Identification of constraining experimental-design factors in mycorrhizal pot-growth studies

Title: Identification of constraining experimental-design factors in mycorrhizal pot-growth studies
Authors: Audet, Patrick
Charest, Christiane
Date: 2010-06-21T18:55:48Z
Abstract: In the objective of testing the design of pot-growth experiments, we conducted two greenhouse studies of a "dwarf" sunflower cultivar and an arbuscular mycorrhizal (AM) fungus to determine how pot size and inoculum distribution affect plant growth and AM symbiosis. As predicted, large-potted plants developed a greater overall biomass and root colonization than smallpotted ones which we attributed to the larger "rootable" volume. Furthermore, plants grown in a band of high density inoculum substrate showed a higher prevalence of fungal vesicles (sites of lipid storage) indicating amore advanced level of root colonization compared to those grown in a dispersed inoculum substrate; this likely being due to the higher frequency of interaction between roots and fungal propagules. In a second experiment, large-potted AM plants showed a greater tolerance to water deficit than non-AM control plants; however, this mycorrhizal effect was not detected among small-potted plants. We conclude that careful consideration should be made toward design parameters to limit result biases and ultimately facilitate comparison of findings between studies.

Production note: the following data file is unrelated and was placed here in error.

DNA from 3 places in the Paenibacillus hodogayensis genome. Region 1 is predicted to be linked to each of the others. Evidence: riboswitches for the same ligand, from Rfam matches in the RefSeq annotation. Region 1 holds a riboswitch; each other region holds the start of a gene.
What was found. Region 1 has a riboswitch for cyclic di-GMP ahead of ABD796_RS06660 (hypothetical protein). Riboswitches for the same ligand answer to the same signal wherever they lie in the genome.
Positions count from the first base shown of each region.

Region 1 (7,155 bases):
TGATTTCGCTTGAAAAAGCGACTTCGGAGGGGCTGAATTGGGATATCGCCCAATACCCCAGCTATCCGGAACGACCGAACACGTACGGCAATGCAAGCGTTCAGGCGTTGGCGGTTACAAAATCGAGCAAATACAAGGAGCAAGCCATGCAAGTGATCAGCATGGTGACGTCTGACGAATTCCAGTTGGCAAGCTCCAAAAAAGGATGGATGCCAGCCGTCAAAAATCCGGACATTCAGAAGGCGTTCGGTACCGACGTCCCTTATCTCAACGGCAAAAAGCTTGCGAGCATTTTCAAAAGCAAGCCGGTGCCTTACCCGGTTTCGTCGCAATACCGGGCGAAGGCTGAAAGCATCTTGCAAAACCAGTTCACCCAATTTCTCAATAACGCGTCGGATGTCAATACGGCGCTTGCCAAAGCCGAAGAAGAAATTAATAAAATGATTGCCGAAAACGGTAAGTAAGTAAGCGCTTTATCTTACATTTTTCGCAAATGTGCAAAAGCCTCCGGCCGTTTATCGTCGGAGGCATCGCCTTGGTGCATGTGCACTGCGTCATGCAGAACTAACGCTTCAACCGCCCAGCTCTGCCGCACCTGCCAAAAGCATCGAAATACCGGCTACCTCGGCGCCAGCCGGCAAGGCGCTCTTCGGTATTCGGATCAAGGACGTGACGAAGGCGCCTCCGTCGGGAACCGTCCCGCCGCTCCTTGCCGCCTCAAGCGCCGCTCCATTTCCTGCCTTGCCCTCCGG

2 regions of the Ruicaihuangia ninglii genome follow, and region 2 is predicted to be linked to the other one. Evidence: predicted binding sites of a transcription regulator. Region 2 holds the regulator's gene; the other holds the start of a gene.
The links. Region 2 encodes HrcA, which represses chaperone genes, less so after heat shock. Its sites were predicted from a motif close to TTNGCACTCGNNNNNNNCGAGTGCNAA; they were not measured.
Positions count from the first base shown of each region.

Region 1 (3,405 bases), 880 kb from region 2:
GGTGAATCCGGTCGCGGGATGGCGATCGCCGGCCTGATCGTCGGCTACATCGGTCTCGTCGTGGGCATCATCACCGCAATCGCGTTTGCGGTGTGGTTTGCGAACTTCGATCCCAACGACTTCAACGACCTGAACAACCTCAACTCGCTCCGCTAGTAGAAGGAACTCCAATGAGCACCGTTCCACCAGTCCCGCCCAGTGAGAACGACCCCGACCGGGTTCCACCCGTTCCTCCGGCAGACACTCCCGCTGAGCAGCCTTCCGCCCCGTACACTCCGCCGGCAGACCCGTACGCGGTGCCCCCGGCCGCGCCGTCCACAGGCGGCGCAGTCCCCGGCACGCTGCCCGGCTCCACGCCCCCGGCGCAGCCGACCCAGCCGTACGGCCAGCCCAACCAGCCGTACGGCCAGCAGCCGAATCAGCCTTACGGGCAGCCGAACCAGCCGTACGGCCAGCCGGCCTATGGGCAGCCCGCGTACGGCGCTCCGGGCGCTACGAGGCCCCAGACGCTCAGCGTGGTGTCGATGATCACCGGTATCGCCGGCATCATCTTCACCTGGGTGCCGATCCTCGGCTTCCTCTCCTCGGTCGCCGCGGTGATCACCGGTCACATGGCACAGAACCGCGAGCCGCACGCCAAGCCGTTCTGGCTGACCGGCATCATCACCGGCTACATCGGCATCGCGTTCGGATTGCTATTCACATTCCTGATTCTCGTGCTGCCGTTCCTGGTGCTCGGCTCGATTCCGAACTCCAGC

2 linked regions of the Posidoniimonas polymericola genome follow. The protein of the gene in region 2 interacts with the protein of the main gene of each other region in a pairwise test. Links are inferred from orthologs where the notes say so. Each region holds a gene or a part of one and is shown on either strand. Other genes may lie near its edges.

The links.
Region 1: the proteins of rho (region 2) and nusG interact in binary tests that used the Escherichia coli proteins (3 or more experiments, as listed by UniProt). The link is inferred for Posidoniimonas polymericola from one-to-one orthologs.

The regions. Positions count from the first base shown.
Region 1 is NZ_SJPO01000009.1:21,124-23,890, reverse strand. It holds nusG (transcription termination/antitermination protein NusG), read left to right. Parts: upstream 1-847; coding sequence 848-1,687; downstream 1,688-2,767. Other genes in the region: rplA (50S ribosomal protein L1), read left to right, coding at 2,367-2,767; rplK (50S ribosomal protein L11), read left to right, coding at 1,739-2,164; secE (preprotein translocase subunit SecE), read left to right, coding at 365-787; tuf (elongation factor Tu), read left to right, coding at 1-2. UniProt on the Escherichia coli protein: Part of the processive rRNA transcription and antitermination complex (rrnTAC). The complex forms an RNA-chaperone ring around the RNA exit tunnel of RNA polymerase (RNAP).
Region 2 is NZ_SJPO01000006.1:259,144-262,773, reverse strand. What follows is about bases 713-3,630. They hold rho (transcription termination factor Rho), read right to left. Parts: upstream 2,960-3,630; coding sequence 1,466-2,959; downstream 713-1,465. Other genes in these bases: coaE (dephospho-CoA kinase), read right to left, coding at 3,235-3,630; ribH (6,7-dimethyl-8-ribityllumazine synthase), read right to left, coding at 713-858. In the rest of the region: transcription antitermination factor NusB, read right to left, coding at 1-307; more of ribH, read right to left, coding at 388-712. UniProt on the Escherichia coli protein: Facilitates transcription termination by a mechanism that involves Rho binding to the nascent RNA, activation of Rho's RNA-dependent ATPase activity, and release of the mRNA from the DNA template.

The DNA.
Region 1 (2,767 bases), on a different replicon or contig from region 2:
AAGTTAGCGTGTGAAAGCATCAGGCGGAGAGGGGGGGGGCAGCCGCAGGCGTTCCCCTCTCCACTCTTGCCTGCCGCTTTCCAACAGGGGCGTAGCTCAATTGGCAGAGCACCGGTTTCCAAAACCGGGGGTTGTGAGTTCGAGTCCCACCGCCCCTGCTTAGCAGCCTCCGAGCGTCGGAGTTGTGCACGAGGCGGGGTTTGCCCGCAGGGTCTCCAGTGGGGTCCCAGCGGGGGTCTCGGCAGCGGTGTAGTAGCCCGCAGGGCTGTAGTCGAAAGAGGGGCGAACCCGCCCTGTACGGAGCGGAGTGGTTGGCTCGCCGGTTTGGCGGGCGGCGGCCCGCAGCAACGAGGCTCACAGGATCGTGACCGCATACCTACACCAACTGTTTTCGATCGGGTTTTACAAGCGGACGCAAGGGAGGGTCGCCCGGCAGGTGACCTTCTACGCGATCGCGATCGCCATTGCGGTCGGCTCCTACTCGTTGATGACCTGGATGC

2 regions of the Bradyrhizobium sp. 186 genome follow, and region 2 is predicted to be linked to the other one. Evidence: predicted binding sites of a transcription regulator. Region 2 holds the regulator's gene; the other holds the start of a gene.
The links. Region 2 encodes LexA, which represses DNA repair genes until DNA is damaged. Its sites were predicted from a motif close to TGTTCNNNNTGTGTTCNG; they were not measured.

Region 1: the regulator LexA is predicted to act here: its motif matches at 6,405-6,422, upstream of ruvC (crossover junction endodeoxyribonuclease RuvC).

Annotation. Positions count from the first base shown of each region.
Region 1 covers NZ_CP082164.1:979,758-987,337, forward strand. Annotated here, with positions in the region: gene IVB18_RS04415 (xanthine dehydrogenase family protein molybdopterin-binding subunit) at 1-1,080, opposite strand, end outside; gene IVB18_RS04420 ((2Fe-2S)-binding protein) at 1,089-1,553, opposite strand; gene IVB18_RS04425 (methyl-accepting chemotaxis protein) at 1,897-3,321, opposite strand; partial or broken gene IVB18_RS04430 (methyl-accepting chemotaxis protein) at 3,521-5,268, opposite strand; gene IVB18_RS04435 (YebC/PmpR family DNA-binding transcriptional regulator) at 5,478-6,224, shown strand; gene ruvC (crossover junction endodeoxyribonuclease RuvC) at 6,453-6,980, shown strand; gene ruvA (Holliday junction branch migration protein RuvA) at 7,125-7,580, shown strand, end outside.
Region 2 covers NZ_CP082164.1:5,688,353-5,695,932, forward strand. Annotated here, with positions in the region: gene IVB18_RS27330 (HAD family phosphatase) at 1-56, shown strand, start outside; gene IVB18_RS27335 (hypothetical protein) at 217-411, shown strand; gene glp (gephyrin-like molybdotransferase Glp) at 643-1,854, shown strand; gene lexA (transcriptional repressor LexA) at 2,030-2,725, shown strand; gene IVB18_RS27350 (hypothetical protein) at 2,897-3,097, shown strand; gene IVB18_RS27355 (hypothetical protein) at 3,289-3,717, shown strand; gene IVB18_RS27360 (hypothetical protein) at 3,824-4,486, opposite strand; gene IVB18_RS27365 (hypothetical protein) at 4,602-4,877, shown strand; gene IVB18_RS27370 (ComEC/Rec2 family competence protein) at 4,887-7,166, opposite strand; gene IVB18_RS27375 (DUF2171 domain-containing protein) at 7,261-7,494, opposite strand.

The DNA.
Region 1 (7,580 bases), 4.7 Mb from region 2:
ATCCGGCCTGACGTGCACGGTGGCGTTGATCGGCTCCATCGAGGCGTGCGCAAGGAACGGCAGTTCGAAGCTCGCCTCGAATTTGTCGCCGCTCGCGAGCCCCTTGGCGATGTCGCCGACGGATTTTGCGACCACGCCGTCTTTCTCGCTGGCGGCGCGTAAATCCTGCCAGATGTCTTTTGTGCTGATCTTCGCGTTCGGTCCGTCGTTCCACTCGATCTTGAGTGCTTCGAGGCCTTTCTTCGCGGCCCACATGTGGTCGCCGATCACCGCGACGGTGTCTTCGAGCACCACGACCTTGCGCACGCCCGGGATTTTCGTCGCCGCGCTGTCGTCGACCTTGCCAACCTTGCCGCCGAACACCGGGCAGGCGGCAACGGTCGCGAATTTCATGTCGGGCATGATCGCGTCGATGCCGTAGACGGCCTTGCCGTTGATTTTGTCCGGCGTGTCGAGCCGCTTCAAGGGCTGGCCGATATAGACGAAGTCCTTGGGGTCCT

DOI: 10.1155/2010/718013
CollectionBiologie // Biology
Publications en libre accès financées par uOttawa // uOttawa financed open access publications